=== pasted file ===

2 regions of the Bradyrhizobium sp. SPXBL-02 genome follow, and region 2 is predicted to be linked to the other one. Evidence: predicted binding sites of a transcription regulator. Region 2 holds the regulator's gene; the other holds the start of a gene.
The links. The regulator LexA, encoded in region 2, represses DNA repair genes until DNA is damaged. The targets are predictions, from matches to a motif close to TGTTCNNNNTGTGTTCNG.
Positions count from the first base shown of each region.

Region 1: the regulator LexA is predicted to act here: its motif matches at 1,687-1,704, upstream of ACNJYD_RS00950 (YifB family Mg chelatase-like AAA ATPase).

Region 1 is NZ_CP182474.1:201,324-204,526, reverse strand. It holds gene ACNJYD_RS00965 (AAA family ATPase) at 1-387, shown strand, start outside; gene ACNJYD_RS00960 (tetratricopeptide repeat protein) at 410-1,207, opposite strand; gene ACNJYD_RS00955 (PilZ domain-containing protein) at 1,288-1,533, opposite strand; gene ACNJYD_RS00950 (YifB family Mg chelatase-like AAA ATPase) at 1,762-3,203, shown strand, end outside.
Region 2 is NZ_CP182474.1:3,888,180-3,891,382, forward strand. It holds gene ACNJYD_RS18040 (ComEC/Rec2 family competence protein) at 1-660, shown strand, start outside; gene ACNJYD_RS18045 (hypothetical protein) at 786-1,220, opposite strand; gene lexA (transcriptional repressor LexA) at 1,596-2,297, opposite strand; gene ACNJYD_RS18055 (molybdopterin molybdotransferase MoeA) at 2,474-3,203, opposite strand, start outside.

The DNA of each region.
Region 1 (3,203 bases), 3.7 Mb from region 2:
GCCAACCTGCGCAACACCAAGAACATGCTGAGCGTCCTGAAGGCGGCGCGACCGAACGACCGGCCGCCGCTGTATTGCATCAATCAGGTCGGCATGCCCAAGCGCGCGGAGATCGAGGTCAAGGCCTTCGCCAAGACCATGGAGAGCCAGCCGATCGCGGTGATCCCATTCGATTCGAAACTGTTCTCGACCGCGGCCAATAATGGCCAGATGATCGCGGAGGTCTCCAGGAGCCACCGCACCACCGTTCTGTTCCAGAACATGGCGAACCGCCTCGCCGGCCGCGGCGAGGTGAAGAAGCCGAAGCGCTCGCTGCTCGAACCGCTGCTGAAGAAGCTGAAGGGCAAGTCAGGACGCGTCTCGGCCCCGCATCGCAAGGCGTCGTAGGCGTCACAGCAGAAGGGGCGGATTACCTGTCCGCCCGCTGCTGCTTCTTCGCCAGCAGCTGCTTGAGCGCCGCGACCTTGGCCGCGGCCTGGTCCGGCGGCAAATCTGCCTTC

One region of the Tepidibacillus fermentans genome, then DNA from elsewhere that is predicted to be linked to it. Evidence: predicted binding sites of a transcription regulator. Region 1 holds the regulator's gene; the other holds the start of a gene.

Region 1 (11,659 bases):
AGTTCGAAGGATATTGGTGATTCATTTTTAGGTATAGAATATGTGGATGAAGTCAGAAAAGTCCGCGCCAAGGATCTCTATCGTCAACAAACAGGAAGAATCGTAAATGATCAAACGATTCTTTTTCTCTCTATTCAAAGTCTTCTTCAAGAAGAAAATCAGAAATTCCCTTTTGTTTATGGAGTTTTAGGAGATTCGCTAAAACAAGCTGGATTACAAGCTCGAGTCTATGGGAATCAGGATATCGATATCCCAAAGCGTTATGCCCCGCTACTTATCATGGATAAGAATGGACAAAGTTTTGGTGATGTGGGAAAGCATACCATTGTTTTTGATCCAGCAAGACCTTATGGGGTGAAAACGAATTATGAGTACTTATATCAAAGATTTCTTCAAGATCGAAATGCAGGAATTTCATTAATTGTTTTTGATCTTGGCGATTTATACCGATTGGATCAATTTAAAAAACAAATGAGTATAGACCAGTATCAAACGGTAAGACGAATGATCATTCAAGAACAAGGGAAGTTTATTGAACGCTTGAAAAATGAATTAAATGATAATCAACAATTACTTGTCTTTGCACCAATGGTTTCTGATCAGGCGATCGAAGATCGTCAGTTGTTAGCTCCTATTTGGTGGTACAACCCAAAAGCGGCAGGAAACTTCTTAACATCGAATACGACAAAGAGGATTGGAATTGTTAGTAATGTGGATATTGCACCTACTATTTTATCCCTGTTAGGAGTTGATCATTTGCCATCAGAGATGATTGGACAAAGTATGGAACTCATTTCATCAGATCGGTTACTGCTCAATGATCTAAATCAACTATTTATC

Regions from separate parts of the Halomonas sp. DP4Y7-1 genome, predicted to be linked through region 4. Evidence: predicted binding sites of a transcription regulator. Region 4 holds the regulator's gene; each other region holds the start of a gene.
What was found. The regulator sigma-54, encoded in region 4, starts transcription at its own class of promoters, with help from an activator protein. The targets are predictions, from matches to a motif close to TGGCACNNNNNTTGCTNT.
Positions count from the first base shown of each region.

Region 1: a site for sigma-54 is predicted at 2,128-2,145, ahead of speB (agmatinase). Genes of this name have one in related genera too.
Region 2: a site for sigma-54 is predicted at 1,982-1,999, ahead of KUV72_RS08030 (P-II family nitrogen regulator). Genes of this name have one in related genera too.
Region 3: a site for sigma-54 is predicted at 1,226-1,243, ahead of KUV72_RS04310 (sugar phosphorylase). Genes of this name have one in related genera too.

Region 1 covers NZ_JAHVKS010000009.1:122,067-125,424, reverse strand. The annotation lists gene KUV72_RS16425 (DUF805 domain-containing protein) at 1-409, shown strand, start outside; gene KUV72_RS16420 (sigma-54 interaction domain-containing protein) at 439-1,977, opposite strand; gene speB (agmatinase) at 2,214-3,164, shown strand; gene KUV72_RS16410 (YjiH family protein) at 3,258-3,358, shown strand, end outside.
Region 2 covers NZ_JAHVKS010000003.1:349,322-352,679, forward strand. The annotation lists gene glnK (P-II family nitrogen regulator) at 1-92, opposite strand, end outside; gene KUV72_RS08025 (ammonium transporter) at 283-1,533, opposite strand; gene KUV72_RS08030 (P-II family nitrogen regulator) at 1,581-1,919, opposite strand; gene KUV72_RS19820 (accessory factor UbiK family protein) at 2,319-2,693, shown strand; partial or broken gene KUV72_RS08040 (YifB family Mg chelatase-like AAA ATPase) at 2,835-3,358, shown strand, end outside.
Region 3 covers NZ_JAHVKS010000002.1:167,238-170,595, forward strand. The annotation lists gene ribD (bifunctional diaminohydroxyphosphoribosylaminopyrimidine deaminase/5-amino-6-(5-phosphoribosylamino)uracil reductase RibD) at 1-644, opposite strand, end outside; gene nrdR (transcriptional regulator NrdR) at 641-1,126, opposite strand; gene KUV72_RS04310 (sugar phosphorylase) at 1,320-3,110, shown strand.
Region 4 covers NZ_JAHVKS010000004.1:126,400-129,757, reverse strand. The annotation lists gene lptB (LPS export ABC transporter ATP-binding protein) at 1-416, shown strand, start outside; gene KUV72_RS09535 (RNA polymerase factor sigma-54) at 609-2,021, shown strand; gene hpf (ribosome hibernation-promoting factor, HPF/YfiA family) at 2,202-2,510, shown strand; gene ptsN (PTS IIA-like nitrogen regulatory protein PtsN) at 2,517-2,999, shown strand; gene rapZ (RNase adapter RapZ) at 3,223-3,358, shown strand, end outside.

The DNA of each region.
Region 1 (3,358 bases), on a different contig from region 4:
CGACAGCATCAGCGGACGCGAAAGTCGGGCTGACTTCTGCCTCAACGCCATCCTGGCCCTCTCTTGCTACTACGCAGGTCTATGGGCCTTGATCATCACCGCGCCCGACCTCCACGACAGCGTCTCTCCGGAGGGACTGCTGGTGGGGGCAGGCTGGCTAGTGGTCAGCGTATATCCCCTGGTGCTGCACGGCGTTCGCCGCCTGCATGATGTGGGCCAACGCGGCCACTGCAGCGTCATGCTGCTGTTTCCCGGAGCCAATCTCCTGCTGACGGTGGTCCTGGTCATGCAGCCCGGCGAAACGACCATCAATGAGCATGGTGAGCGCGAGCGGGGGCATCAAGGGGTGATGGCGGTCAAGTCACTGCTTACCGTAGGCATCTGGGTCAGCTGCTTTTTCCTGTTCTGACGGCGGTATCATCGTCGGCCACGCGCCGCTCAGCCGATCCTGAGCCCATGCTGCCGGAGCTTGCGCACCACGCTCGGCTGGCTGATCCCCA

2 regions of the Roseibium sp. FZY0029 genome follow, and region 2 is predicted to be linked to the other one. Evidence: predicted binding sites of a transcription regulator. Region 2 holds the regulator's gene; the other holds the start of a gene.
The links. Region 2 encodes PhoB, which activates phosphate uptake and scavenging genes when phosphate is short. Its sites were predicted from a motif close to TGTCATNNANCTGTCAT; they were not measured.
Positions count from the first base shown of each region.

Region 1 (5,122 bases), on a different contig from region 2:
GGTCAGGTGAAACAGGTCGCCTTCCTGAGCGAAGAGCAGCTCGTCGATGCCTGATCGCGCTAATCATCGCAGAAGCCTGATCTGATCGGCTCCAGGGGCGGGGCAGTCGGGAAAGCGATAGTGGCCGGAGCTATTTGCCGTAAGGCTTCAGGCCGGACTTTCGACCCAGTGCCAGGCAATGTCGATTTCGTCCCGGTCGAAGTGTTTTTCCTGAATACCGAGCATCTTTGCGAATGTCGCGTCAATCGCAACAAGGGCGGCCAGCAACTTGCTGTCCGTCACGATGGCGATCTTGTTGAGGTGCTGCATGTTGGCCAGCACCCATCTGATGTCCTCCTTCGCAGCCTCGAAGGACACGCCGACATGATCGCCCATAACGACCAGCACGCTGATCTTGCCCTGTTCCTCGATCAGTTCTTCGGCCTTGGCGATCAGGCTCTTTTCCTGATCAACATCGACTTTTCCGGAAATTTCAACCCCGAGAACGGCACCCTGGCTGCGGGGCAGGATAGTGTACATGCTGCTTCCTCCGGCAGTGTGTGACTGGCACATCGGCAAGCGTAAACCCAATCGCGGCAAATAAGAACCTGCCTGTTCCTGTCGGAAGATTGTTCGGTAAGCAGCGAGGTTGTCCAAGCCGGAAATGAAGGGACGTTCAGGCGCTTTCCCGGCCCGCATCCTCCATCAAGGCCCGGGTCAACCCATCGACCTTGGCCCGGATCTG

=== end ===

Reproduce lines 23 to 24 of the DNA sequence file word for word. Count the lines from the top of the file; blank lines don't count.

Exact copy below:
The DNA of each region.
Region 1 (3,358 bases), on a different contig from region 4: